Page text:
Even if you don’t know the formal definition of a profinte group, you know at least one example which explains the concept : the Galois group of the algebraic numbers $Gal = Gal(\overline{\mathbb{Q}}/\mathbb{Q})$ aka the absolute Galois group. By definition it is the group of all $\mathbb{Q}$-isomorphisms of the algebraic closure $\overline{\mathbb{Q}}$. Clearly, it is an object of fundamental importance for mathematics but in spite of this very little is known about it. For example, it obviously is an infinite group but, apart from the complex conjugation, try to give one (1!) other nontrivial element… On the other hand we know lots of finite quotients of $Gal$. For, take any finite Galois extension $\mathbb{Q} \subset K$, then its Galois group $G_K = Gal(K/\mathbb{Q})$ is a finite group and there is a natural onto morphism $\pi_K~:~Gal \rightarrow G_K$ obtained by dividing out all $K$-automorphisms of $\overline{\mathbb{Q}}$. Moreover, all these projections fit together nicely. If we take a larger Galois extension $K \subset L$ then classical Galois theory tells us that there is a projection $\pi_{LK}~:~G_L \rightarrow G_K$ by dividing out the normal subgroup of all $K$-automorphisms of $L$ and these finite maps are compatible with those from the absolute Galois group, that is, for all such finite Galois extensions, the diagram below is commutative

$$\xymatrix{Gal \ar[rr]^{\pi_L} \ar[rd]_{\pi_K} & & G_L \ar[ld]^{\pi_{LK}} \\ & G_K &}$$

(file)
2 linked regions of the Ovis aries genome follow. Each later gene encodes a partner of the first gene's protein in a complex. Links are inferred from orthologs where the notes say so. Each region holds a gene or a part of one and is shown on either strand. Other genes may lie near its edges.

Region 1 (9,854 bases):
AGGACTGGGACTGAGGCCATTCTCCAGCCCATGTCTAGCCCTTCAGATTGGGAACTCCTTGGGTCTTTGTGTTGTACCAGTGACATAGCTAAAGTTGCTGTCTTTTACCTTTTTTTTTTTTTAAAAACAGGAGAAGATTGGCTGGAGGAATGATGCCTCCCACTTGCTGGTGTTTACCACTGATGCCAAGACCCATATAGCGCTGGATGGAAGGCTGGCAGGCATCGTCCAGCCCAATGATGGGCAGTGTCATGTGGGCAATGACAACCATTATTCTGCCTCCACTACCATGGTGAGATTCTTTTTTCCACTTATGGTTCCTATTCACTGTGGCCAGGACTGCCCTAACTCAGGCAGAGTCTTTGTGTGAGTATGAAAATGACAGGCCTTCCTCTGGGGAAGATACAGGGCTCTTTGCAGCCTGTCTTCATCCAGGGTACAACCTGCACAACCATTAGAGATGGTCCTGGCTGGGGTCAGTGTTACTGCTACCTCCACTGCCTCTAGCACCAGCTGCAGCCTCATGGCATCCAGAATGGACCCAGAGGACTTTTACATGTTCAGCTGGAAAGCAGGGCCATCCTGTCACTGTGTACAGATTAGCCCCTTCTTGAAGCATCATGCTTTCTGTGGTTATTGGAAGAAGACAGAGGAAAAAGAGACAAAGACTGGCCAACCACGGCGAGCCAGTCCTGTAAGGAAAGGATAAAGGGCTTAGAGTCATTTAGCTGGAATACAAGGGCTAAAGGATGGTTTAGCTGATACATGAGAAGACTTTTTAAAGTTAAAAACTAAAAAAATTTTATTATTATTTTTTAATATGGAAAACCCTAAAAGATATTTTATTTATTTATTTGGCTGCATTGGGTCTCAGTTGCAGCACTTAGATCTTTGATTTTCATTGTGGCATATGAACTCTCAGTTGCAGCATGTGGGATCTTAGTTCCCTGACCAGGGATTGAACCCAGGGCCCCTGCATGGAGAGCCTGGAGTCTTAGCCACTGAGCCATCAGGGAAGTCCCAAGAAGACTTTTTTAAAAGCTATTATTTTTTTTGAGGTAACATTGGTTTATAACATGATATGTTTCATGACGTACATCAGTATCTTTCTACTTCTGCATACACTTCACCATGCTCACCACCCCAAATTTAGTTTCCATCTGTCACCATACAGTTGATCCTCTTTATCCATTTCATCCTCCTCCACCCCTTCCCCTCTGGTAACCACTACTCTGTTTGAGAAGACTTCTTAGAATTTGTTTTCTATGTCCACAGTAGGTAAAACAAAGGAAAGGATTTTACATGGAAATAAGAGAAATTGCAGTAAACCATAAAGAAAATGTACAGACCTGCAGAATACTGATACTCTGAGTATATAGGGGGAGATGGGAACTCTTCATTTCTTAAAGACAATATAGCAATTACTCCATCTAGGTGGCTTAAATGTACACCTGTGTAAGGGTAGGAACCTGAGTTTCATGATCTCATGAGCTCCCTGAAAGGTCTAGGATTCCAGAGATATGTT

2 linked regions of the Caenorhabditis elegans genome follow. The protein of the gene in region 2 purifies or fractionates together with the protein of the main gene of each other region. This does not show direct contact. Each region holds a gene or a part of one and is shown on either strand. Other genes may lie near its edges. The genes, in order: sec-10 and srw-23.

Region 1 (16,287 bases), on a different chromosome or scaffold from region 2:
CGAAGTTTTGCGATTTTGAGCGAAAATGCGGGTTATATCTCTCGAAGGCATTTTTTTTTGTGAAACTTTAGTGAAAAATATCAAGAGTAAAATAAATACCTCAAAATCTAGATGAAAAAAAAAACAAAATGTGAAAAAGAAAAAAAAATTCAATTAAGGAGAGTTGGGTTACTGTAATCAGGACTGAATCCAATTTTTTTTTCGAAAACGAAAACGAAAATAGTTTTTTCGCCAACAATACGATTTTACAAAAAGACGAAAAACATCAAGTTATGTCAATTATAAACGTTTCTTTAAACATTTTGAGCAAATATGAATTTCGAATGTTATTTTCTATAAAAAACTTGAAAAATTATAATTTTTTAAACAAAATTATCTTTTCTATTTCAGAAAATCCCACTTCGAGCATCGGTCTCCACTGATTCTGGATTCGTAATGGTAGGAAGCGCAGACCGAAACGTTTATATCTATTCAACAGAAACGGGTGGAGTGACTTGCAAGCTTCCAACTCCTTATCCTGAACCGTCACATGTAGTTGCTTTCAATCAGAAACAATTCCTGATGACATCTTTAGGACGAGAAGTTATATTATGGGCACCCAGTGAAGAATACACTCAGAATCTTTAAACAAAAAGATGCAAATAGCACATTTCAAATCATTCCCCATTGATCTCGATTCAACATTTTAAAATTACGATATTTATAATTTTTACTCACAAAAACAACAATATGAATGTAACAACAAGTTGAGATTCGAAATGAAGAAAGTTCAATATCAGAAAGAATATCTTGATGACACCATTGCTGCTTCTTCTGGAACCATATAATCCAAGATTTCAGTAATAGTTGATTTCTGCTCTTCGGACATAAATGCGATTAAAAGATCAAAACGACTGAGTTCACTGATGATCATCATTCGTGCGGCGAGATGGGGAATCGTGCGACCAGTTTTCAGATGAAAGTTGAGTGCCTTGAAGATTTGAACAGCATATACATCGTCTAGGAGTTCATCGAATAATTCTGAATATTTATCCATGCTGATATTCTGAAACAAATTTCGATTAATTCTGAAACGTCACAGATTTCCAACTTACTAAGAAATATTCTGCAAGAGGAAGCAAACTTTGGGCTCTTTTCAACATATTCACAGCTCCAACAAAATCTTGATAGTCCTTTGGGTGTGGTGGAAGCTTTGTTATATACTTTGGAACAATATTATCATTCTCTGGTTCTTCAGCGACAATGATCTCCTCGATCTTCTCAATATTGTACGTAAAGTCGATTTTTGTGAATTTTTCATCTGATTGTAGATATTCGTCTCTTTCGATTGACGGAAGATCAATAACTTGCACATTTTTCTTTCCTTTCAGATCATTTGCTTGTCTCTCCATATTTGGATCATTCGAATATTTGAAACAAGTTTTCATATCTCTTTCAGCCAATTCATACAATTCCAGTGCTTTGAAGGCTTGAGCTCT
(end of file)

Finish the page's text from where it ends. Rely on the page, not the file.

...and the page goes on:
By going to larger and larger finite Galois extensions $L$ we get closer and closer to the algebraic closure $\overline{Q}$ and hence a better and better finite approximation $G_L$ of the absolute Galois group $Gal$. Still with me? Congratulations, you just rediscovered the notion of a profinite group! Indeed, the Galois group is the projective limit

$Gal = \underset{\leftarrow}{lim}~G_L$

over all finite Galois extensions $L/\mathbb{Q}$. If the term ‘projective limit’ scares you off, it just means that all the projections $\pi_{KL}$ coming from finite Galois theory are compatible with those coming from the big Galois group as before. That’s it : profinite groups are just projective limits of finite groups.

These groups come equipped with a natural topology : the Krull topology. Again, this notion is best clarified by considering the absolute Galois group. Now that we have $Gal$ we would like to extend the classical Galois correspondence between subgroups and subfields $\mathbb{Q} \subset K \subset \overline{\mathbb{Q}}$ and between normal subgroups and Galois subfields. For each finite Galois extension $K/\mathbb{Q}$ we have a normal subgroup of finite index, the kernel $U_K=Ker(\pi_K)$ of the projection map above. Let us take the set of all $U_K$ as a fundamental system of neighborhoods of the identity element in $Gal$. This defines a topology on $Gal$ and this is the Krull topology. As every open subgroup has finite index it is clear that this turns $Gal$ into a compact topological group. Its purpose is that we can now extend the finite Galois correspondence to Krull’s Galois theorem :